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"Many" journalists simply make stuff up

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This article on Slate.com talks about the sloppy journalistic practice of using the word "many" to steer a story in the editorial direction the writer/editor/publisher prefers:
when a reporter pours a whole jug of weasel-words into a piece, as Louise Story does on Page One of today's (Sept. 20) New York Times in "Many Women at Elite Colleges Set Career Path to Motherhood," she needlessly exposes one of the trade's best-kept secrets for all to see. She deserves a week in the stockades. And her editor deserves a month.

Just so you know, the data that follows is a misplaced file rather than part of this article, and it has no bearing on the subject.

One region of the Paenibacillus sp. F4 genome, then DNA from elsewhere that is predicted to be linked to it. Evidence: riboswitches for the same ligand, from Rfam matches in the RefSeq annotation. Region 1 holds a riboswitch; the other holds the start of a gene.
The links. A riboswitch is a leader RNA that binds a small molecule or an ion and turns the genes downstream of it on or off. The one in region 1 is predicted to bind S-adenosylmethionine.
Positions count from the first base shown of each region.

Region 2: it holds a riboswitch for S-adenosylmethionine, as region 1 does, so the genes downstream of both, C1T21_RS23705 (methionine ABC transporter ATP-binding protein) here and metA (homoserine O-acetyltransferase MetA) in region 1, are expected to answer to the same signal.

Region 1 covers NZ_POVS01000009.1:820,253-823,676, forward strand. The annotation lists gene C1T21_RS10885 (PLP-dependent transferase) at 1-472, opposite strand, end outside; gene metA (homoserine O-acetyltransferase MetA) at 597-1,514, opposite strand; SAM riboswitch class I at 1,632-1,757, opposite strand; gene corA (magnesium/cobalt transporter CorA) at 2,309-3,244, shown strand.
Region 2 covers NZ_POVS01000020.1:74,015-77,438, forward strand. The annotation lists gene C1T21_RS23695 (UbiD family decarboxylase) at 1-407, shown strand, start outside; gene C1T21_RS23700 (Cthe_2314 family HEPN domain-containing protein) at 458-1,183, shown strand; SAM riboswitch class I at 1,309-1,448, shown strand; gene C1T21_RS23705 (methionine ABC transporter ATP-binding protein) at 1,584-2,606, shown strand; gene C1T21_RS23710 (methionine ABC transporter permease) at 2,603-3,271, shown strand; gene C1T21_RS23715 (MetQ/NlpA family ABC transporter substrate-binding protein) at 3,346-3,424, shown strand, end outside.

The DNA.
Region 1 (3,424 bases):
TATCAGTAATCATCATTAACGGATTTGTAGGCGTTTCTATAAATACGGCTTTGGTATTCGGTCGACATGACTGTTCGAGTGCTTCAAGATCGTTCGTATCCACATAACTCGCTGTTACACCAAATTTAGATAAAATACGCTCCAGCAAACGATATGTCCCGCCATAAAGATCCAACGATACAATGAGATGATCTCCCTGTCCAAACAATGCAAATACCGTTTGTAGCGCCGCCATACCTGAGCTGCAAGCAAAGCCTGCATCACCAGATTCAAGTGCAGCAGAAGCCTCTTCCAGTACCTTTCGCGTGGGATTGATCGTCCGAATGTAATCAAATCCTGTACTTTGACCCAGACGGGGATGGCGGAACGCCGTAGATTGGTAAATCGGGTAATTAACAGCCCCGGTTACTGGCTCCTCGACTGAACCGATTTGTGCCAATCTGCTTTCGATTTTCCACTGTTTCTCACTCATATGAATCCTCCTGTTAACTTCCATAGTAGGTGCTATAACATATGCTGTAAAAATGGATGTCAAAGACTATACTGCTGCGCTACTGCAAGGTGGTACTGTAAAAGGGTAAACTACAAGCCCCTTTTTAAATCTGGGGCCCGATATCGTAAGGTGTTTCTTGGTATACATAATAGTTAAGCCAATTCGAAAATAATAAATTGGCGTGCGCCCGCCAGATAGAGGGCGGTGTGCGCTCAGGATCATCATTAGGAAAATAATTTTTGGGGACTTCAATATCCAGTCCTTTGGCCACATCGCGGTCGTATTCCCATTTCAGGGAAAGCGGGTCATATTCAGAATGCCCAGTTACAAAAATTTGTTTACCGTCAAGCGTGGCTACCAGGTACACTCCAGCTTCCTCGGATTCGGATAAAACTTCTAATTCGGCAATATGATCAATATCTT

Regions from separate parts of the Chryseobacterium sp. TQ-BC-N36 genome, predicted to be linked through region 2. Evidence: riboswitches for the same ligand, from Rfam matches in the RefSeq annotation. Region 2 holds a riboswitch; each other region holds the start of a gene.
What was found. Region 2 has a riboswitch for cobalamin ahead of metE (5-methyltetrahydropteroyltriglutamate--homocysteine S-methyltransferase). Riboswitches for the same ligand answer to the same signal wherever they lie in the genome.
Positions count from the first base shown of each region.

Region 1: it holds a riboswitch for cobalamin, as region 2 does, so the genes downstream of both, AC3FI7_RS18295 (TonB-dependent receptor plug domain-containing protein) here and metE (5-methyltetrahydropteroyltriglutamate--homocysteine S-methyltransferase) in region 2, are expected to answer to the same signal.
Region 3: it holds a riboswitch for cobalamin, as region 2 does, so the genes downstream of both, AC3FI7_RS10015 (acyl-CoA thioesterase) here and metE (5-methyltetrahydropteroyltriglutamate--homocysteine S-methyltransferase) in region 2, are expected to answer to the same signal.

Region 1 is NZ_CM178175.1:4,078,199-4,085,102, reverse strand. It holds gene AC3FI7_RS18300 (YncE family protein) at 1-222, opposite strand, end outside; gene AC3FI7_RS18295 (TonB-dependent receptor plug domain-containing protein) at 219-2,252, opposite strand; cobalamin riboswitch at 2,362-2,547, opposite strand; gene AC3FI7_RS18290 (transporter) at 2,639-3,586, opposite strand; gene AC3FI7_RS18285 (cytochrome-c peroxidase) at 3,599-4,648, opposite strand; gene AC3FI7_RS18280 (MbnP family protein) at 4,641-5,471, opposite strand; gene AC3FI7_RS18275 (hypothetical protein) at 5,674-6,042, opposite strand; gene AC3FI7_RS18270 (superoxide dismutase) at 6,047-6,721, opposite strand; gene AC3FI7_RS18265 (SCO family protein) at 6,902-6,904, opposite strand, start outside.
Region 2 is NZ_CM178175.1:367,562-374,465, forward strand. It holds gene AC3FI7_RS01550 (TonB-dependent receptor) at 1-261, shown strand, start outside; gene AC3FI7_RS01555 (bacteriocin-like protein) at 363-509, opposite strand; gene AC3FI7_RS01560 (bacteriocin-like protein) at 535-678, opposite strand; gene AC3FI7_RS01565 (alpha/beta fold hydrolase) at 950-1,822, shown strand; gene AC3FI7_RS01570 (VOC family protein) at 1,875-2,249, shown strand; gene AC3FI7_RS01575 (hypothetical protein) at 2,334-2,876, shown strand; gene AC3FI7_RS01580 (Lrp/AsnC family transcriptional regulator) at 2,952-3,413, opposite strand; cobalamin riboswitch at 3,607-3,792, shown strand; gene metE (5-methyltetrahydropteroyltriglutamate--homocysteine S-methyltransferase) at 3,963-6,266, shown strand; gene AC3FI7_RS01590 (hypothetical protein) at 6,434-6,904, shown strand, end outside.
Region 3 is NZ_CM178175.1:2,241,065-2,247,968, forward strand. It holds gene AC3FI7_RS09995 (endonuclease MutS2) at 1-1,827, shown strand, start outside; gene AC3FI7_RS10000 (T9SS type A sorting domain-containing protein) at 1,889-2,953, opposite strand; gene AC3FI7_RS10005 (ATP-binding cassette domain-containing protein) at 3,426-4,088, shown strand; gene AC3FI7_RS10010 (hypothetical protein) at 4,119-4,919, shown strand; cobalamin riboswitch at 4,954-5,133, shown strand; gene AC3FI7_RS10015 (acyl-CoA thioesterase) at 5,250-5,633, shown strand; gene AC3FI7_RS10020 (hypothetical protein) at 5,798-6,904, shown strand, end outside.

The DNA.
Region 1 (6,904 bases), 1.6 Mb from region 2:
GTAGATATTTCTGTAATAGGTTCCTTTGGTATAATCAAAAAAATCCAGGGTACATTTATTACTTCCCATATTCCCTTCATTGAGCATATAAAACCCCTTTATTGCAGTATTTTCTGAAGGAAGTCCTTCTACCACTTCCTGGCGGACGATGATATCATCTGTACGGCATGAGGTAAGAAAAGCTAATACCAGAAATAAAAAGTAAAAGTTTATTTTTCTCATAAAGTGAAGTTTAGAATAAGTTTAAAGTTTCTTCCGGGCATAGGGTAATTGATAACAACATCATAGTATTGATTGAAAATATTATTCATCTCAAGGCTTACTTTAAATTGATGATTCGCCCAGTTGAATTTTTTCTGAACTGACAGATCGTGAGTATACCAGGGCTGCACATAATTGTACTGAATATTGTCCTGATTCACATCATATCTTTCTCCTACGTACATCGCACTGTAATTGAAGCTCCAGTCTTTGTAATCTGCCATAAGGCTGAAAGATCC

. . .
I suspect a Times editor glommed onto the idea while overhearing some *censored*tail party chatter—"Say, did you hear that Sam blew hundreds of thousands of dollars sending his daughter to Yale and now she and her friends say all they want in the future is to get married and stay at home?"—and passed the concept to the writer or her editors and asked them to develop it.
So that's the kind of craft you learn in journalism school? Sounds like fun, let's give it a try . . .